Tuesday, September 20, 2011

New Campus Dining Options

If you have any comments on this post, please email me at presblog@mvcc.edu.

Sunday, September 11, 2011

September 11, 2001 ... never forget

A flag flies over a firetruck on MVCC's Utica Campus during the "Tribute to 9/11" event on September 1.

Like most Americans older than our current college freshmen, I remember exactly where I was at 9:00 a.m. on September 11, 2001.  I was in my office and my assistant said, “Hey, did you hear a plane crashed into the World Trade Center?” In disbelief, we thought it was a terrible accident. Then, three minutes later she shouted, “Another plane crashed into the other tower.” Even though we lived in Omaha, Nebraska, everything closed down by noon, and I remember, like most everyone, being glued to the television all afternoon and well into the night – knowing the world had changed, but changed in ways unknown to us at the time.
Exterior aluminum sheathing from the World Trade Center is on display as part of the "New York Remembers" exhibit on MVCC's Utica campus.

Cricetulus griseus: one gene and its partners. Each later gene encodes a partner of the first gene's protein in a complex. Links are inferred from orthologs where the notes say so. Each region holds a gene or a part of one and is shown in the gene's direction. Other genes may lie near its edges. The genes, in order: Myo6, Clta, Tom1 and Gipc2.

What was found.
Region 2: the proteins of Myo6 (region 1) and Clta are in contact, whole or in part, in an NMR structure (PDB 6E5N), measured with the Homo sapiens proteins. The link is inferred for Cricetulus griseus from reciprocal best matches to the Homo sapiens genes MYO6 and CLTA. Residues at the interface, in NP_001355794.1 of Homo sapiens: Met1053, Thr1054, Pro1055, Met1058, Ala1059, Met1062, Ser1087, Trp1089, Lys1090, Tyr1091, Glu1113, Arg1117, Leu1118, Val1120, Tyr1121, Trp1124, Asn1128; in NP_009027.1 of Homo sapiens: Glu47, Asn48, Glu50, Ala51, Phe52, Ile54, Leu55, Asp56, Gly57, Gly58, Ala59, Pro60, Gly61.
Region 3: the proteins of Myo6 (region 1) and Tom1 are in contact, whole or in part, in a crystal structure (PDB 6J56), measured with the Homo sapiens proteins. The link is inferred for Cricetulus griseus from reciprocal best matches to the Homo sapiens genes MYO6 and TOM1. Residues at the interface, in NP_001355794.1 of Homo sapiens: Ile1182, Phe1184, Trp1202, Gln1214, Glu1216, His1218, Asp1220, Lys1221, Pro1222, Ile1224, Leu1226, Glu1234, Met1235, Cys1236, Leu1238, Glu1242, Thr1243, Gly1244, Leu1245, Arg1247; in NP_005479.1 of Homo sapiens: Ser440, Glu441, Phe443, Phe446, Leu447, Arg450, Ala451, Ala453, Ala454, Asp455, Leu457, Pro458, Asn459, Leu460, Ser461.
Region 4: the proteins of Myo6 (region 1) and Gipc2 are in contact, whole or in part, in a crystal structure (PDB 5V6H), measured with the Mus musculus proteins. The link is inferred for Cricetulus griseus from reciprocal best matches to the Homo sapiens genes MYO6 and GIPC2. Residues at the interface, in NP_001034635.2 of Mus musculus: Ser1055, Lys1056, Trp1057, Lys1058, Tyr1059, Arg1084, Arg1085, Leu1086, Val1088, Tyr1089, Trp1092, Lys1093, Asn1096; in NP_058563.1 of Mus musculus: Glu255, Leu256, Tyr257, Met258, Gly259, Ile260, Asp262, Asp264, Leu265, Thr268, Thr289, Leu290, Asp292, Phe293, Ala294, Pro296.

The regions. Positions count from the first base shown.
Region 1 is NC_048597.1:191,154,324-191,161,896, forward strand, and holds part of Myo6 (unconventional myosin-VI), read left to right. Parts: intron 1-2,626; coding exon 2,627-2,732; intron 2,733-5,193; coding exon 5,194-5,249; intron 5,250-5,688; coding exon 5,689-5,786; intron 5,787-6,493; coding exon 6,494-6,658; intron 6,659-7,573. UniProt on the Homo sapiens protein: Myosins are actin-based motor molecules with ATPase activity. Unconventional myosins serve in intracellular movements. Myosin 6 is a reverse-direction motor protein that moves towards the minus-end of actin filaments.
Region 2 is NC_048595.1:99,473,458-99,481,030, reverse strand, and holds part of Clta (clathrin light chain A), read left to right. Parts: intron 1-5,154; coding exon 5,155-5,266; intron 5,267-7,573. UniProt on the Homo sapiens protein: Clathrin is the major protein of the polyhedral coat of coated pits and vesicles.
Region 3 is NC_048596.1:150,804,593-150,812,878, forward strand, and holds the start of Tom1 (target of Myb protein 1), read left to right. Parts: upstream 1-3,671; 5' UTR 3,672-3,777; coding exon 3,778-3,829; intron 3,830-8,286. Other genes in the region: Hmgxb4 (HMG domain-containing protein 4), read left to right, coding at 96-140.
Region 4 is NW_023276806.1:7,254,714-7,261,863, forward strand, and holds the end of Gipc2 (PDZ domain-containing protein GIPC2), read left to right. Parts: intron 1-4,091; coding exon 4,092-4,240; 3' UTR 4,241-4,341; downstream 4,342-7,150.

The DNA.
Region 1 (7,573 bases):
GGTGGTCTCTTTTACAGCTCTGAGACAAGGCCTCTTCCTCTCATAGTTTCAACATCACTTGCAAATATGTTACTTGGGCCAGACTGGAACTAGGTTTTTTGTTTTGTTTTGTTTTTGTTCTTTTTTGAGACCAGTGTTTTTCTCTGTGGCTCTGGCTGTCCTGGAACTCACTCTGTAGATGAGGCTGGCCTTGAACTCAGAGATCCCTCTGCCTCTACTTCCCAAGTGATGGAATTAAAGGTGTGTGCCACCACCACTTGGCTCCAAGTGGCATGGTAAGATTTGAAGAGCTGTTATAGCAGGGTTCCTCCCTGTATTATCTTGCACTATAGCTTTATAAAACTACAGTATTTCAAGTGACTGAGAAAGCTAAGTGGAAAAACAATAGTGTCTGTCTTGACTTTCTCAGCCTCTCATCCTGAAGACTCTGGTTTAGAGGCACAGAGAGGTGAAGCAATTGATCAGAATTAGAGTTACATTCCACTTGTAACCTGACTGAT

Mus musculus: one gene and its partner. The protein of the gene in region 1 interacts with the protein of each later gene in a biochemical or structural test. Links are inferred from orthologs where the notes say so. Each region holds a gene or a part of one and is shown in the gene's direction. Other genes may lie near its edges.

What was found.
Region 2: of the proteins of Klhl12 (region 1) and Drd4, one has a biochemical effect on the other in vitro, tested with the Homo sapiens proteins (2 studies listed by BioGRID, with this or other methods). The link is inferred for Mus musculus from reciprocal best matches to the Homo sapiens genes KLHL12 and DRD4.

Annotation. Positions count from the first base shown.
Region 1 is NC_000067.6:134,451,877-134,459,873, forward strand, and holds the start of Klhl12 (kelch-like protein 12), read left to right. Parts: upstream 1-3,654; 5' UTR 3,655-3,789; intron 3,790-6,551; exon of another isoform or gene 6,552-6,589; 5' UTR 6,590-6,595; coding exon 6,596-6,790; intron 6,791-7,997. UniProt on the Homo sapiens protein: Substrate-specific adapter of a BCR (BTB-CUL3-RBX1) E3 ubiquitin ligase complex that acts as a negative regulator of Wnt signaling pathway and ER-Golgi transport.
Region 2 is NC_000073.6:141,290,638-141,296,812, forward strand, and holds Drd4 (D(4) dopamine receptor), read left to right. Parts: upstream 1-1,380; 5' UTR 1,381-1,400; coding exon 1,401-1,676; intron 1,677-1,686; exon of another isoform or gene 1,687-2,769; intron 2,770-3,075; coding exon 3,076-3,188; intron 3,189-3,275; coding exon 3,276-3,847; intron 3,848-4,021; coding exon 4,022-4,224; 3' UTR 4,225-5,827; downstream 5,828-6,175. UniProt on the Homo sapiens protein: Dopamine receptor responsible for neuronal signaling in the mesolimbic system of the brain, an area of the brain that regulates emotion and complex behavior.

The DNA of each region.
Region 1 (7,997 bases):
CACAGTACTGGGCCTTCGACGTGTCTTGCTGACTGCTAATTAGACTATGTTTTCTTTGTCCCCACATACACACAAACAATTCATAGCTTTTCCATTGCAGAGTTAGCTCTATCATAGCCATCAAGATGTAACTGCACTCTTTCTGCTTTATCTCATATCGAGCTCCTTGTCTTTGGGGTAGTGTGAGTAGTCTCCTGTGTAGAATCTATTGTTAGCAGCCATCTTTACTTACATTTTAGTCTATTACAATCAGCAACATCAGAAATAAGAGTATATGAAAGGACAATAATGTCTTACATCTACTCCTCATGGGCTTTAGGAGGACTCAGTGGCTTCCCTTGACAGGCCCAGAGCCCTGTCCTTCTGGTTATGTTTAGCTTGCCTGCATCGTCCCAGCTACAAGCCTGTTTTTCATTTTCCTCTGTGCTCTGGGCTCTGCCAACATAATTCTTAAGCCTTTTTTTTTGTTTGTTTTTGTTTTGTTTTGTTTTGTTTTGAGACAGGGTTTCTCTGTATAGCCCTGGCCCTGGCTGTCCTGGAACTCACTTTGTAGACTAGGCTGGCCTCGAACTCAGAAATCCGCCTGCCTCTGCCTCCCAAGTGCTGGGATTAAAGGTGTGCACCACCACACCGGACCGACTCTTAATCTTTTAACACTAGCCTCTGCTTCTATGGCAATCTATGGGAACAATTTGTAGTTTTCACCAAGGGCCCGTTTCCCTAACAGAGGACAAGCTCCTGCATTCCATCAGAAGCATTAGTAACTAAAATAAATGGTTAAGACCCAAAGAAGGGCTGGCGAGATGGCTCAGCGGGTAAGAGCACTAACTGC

Those memories have become even more vivid for me as the 10th anniversary of the attacks arrives.  MVCC is fortunate to have our Utica Campus selected as one of 30 sites around New York state to host a 9/11 exhibit of artifacts from that tragic day. The six artifacts, which include a piece of glass from one of the towers, a fragment of one of the airplanes that struck the buildings, and a piece of aluminum from the center’s fa├žade, is on view from 8 a.m. to 8 p.m. Monday through Friday in the lobby of the IT Building through the end of September. Every time I’m in that building, I have to pause and reflect – it’s powerful to have such an exhibit right here on one of our campuses.